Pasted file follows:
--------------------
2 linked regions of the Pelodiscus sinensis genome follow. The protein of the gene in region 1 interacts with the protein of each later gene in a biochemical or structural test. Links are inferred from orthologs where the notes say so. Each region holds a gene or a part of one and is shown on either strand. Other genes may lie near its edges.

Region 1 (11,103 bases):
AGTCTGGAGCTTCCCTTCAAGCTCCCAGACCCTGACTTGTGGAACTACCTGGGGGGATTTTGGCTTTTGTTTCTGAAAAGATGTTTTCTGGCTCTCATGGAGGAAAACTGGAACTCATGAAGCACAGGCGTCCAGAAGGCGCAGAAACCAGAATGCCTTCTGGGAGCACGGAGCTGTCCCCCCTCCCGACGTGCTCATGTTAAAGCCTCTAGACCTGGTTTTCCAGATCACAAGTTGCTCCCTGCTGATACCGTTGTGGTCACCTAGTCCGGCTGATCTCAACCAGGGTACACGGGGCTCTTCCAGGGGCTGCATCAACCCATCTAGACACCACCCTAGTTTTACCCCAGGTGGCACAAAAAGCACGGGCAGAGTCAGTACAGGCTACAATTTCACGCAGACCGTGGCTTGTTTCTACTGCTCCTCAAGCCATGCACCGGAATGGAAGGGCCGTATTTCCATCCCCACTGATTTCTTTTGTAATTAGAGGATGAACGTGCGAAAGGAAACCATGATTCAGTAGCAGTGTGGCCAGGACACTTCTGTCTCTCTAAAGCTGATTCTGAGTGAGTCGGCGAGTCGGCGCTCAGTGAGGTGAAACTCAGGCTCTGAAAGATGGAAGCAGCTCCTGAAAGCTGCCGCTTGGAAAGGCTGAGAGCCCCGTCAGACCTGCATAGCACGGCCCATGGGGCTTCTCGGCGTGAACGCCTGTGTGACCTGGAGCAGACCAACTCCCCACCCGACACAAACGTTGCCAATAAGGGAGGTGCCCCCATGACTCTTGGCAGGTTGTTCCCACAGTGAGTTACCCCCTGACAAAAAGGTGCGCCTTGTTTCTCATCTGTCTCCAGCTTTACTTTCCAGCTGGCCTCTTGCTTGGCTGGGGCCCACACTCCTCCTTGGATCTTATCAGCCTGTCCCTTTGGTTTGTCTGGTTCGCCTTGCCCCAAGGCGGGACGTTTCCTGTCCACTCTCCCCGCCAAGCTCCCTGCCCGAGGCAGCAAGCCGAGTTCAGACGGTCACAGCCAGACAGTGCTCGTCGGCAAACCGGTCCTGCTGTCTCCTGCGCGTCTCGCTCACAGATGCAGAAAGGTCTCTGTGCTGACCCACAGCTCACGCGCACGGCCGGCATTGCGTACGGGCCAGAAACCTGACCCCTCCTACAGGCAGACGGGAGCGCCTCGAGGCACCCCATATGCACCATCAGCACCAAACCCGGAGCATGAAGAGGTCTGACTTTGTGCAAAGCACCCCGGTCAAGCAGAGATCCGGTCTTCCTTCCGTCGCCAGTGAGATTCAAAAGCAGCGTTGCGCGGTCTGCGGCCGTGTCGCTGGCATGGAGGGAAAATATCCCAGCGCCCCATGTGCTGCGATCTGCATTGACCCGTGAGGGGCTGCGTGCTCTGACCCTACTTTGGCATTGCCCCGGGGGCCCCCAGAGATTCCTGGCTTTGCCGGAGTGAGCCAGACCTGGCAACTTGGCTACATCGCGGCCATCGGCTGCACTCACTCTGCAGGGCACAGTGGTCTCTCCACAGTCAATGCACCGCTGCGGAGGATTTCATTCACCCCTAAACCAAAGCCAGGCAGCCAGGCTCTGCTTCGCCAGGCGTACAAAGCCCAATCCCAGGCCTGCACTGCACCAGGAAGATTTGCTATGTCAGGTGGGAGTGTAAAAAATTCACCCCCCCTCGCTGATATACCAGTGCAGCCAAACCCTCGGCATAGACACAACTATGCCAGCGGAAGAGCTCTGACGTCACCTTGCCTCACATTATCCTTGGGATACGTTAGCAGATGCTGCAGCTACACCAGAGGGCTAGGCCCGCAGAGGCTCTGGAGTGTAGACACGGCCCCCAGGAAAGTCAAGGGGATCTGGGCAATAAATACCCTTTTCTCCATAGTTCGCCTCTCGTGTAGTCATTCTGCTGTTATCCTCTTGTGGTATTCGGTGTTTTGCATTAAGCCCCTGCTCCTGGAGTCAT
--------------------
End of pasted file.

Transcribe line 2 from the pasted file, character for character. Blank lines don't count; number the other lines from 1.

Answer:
Region 1 (11,103 bases):